The old shearing shed up at Nor West is so badly in ruins it is beyond renovation, Chris talks us through and shows us some of the old equipment used by the shearers, there is even a large tank that was used for water, it still had water in it and Chris explained that they rescued two King Browns from what would have been certain death had they stayed in the tank (just a reminder to some of our readers, this is a nature reserve and it is their own territory).
The afternoon wears on, we have seen some fascinating things, which I have not explained all and we have had an awesome drive around the 4wd track (not all of it though) and with so many wow moments as we turn each corner or top every brow, this countryside is amazing and would be very unforgiving if you
were not prepared for it.
We are right to do this trip around here at this time of year (winter) as the summer months would be too hot and most definitely way too hot to be walking around a gorge.
The ground here is covered in quartz, everywhere you look there is a good example. Again this territory is a geologists dream.
A quick stop at the homestead and off to "Bubble rock" just South of the homestead. Even more amazing stuff, Chris tells us that they need a geologist to come in and explain the rock formations, I was hoping to tell you in simple terms what it is but not sure that I can be that accurate, but it could well be lava that has bubbled up and enveloped other rock, erosion has occurred and one bubble has revealed a hollow inner, if you put your finger in there to some white substance, it feels like talcum powder, some bubbles don't appear to have the hollow, whilst others have not been weathered enough to reveal the inside, yet.
We see the billabong, which is very empty, actually bone
dry at the moment, when they have good rainfall it does fill up, unlike other homesteads Witchelina does not have a "house dam", so when it is full they put a pipe in and pump the water out to feed the house.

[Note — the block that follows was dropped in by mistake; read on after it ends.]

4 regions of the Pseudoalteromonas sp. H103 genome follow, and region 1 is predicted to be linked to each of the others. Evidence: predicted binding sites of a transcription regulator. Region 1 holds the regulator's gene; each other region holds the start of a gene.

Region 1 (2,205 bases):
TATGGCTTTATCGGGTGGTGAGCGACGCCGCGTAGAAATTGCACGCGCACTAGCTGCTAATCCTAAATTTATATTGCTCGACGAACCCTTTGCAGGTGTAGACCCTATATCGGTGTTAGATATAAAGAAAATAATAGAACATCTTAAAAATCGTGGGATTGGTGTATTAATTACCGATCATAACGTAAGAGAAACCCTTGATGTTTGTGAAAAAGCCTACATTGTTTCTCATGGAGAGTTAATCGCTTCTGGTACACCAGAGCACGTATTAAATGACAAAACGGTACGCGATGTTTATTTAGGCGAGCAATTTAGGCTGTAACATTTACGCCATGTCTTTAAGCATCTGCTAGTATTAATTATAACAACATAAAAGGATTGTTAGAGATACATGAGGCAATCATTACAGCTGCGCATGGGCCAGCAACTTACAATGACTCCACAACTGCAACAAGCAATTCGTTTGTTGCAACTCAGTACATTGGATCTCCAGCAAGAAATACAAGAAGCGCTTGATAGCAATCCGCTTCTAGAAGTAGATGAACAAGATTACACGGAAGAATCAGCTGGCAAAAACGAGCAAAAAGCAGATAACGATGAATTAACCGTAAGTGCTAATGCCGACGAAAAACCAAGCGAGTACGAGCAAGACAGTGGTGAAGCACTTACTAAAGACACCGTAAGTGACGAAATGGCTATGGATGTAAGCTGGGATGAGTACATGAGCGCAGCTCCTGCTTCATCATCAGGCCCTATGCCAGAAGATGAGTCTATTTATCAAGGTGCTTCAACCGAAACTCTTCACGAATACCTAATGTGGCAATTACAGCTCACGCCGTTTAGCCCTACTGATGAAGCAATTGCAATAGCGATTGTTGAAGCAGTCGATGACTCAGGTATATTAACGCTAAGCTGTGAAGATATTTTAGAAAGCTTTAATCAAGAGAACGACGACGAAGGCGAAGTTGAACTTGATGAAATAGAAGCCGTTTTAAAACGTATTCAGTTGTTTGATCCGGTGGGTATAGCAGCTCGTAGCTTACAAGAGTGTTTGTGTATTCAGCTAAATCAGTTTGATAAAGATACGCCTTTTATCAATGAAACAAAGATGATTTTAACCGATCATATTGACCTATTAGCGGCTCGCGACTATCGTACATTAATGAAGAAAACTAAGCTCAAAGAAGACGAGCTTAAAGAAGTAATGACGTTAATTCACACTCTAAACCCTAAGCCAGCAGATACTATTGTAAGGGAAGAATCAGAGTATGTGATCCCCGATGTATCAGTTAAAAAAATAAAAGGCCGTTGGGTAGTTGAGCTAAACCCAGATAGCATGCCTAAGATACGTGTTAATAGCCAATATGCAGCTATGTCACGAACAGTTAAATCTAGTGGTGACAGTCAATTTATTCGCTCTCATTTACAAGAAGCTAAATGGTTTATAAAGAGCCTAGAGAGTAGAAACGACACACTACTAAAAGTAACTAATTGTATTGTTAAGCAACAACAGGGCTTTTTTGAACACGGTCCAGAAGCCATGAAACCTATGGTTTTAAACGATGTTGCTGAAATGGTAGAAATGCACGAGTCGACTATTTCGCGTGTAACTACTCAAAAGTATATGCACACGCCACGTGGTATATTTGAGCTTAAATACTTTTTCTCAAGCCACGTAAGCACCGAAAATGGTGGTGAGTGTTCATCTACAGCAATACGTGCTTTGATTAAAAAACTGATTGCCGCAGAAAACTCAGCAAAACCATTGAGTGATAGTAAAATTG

Back at the homestead we have a quick drink with everyone and look through some photos that Chris has, we also discuss the trust that has been set up and how Witchelina hopes to make some money out of tourism in order to keep it going and preserve the property.
Although Chris has flown over the property he has not had opportunity yet to get to the most Southerly part that borders Lake Torrens, it would be a couple of days drive to get down there and there are no formed tracks in one area. They also need to check about 50 kilometres of fence line, they have no idea what condition it is in.
Chris and Maria have taken their turn this week in doing things around the property that need doing in order to get it open to tourists, Maria has been busy painting the old shearers
Not much left here and it probably is too far gone for renovation
quarters that they hope to let out, but plenty of work still needs to be done.
There is a working bee at the beginning of August and they hope for 50 volunteers to spend a week at the property basically doing whatever needs to be done in order to get the property ready to take guests, whether they are camping or lodging in the shearers quarters. It will all take time but I am pretty sure that they will get there along with some help and good funding.
The 4 wheel drive track is already open for business, if you go to the hotel at Maree you can obtain a key to the gates. I think it is about $80 per vehicle (don't quote me on that though) for access, however you would be in for a treat that I think is well worth it, with the spectacular scenery and it would be an all day round trip on Witchelina.
Maria has been busy cooking an evening meal, we had been invited to stay but we do have 27 kilometres to head back to camp and we wanted to do it
whilst it was still light, especially because of track conditions and to make sure we don't hit any wildlife.
It has been another full on day, tomorrow maybe the same with the plans that we have, we arrive back at camp exhausted, but the fire is soon on the go, water heated up for hot water bottles, washing up and some hot coals for a jacket potato.
It is a much colder night tonight and though we are wrapped up and sat next to the fire, I am typing this with fingers that I can barely feel, so on that note, I will bid you all a goodnight, so that I can warm my fingers up from the warmth of the fire.